• 1
    $\begingroup$ Mars mass should be 6e23 not 6e21 $\endgroup$ – Gary Walker Sep 23 '15 at 16:51
  • 1
    $\begingroup$ Uncompressed iron is 7850 kg/m^3. $\endgroup$ – Gary Walker Sep 23 '15 at 16:58
  • $\begingroup$ Er, I don't think the shell is spherical. It's a shell surrounding the entire planet, remember? If it was a sphere, it wouldn't spread around the entire planet. $\endgroup$ – HDE 226868 Sep 23 '15 at 18:06
0
$\begingroup$

Since Mars' atmosphere is only 1% of earth's atmosphere (in mass) so there would hardly be any fireworks visible from earth even with powerful telescopes. There would only be ultra-large clouds of red dust flying around though (iron oxide dust, that constitutes the surface of Mars).

Having an extremely light atmosphere also means that Mars' greenhouse capability is virtually zero, and any heat generated by the event of impact would radiate away into space far quicker than it would on earth. I cannot provide an exact number though, as I am unaware of precise values in this subject.

Also, I think you forgot a very important effect which would result due to this incredible increase in Mars' mass. I am talking about the asteroid belt between Mars and Jupiter. With nearly 3 times increase in Mars' mass, the gravitational balance that keeps the asteroid belt in it's place would be severely disturbed and a lot of asteroids would be deviating from their orbits towards Mars ... and beyond it ... towards ... don't ask me. The very thought horrifies me.


My answer above, is written assuming that the additional iron mass was dumped on the red planet as dust and tiny iron fragments, not as a single planetary sized asteroid. If you are talking about THAT, then it would probably end Mars' existence as a planet as both objects would crash with a force that would crack Mars to the core and pulverize it to dust. Most of the planetoid mass would vaporize from the heat of impact. The phase-2 damage to earth would also be immensely huge. Falling debris and asteroids would end all life on earth (at least all multicellular life) and rip giant fissures on the crust.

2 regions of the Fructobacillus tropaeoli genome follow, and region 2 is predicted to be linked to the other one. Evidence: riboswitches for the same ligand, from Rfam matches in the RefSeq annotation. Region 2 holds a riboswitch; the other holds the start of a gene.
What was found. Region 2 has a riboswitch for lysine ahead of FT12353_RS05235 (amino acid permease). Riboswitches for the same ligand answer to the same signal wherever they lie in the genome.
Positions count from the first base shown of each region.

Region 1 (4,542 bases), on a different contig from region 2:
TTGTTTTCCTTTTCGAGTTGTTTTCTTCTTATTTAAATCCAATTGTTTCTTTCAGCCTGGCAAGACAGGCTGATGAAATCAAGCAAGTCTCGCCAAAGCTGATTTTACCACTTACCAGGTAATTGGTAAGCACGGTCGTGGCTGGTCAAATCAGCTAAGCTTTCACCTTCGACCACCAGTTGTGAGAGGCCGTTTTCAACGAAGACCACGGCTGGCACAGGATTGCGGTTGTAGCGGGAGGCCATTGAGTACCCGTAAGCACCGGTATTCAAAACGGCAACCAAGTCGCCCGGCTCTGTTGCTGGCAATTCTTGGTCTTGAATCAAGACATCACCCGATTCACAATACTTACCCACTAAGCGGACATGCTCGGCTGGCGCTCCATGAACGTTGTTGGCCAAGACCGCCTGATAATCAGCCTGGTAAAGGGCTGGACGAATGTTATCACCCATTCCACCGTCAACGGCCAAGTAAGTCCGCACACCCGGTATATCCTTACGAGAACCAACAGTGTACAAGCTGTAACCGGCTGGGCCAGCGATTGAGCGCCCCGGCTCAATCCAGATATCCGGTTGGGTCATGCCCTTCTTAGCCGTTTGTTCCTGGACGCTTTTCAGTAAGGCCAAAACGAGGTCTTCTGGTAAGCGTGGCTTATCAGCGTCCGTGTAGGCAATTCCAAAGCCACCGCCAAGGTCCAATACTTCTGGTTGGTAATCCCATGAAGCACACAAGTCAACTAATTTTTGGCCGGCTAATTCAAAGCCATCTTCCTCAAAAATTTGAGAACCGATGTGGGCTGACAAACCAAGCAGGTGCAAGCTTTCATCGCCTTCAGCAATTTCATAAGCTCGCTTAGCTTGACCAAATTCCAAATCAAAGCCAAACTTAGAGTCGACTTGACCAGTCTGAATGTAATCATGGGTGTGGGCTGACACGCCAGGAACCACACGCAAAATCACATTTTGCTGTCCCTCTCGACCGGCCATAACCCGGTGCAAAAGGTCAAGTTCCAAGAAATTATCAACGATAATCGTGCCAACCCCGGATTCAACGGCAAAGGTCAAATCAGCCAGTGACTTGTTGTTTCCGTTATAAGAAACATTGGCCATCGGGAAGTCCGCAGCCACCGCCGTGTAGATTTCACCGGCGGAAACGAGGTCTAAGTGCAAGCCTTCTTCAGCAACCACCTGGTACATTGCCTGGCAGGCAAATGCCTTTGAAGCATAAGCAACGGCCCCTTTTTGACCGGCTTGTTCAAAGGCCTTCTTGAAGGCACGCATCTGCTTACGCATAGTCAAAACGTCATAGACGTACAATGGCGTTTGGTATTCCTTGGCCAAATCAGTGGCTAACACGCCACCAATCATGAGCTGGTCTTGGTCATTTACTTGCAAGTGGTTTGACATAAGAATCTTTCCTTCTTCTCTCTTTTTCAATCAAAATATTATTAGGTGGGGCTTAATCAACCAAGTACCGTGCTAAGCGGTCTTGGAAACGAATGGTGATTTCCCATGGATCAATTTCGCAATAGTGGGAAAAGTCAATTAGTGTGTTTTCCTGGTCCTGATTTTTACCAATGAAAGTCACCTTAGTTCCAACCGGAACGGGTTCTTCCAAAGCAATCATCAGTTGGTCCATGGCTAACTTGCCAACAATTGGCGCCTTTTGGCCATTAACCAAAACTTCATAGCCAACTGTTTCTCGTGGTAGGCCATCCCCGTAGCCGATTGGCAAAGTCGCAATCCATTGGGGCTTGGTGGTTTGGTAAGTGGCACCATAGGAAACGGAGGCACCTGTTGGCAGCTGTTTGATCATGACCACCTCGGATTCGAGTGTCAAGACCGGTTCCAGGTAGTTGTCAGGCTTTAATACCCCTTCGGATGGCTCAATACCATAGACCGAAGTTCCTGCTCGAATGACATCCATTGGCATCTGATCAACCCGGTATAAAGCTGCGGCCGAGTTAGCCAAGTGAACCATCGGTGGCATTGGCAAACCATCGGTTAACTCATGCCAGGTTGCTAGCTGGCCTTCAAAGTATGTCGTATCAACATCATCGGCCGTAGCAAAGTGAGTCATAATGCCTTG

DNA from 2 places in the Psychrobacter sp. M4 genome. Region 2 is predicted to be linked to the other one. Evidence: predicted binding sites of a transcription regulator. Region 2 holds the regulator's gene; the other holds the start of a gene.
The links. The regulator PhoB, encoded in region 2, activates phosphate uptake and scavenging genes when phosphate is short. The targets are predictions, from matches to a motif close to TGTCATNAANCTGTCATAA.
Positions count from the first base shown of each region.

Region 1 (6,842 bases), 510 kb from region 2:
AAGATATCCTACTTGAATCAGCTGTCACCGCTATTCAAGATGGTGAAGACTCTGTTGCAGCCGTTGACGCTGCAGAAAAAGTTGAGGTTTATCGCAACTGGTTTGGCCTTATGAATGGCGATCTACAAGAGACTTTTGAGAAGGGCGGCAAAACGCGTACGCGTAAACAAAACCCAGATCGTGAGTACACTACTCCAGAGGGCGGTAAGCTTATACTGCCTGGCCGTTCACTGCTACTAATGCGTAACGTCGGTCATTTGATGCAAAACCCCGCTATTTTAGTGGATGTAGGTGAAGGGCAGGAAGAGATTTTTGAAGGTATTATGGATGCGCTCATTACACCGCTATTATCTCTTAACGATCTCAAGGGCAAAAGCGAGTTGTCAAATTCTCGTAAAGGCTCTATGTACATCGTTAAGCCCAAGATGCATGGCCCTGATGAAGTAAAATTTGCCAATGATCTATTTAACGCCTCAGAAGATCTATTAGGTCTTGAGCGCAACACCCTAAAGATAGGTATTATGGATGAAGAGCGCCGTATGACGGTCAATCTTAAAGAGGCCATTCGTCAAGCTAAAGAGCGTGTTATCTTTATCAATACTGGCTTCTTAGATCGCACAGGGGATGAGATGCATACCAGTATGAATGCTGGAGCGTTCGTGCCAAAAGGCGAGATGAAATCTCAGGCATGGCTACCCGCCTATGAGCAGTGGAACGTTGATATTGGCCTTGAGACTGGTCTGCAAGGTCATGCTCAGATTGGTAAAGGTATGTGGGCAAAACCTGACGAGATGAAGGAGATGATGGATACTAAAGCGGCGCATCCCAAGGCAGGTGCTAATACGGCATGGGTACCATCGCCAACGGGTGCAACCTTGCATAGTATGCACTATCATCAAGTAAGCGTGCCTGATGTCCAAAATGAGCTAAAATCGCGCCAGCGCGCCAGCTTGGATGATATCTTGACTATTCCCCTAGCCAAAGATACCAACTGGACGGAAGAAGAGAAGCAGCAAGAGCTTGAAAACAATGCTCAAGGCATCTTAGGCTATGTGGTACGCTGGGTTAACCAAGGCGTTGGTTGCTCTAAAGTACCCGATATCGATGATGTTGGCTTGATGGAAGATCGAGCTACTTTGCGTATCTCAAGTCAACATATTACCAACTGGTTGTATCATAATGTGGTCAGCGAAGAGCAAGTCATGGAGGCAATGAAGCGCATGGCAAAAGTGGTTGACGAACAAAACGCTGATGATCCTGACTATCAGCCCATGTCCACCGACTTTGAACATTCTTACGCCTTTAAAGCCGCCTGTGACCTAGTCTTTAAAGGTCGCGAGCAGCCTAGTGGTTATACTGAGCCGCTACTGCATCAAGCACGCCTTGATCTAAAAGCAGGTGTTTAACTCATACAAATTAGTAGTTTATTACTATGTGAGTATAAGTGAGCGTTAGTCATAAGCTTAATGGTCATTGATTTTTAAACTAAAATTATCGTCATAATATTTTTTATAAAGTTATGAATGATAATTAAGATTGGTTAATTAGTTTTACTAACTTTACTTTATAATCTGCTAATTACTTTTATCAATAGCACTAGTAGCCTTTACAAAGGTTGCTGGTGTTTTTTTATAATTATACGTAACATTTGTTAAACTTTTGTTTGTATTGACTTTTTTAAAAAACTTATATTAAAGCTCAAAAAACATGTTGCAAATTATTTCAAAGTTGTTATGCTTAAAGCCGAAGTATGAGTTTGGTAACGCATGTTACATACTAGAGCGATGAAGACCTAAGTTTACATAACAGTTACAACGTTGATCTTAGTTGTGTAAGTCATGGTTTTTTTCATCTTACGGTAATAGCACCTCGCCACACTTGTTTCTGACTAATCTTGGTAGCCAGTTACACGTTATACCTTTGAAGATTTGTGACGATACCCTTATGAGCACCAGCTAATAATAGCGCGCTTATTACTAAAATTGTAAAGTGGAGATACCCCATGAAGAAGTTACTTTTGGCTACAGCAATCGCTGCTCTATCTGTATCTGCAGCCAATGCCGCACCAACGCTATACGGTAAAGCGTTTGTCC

$\endgroup$
  • $\begingroup$ I actually doubt that there would be much of a difference in the asteroids' orbits. Mars is still pretty far from the belt, and even a planet with the mass of Earth where Mars is wouldn't have a significant impact. $\endgroup$ – HDE 226868 Sep 23 '15 at 18:12
  • $\begingroup$ Researchers speculate the dinosaur-killing asteroid came from that asteroid reserve. Tells you something about how many others would deviate in times when earth and mars were closest to each other in their orbits ... $\endgroup$ – Youstay Igo Sep 23 '15 at 18:20
  • 1
    $\begingroup$ That assumes that the cause of the perturbation was Mars, which is not necessarily the case. $\endgroup$ – HDE 226868 Sep 23 '15 at 18:23
  • $\begingroup$ It is not necessarily true. I agree. But You cannot completely negate the gravitational effect of making a planet nearly 3 times it's mass. $\endgroup$ – Youstay Igo Sep 23 '15 at 18:27
  • $\begingroup$ Considering the Jupiter is already hundreds of time the mass of Earth, it is safe the say that the asteroid belt survives largely intact. However, asteroid orbits that happen to be near orbital resonance with Mars will be more noticeably affected, so there would be some asteroids moved out of their existing orbits, but more likely to impact Jupiter than Earth. $\endgroup$ – Gary Walker Sep 24 '15 at 5:53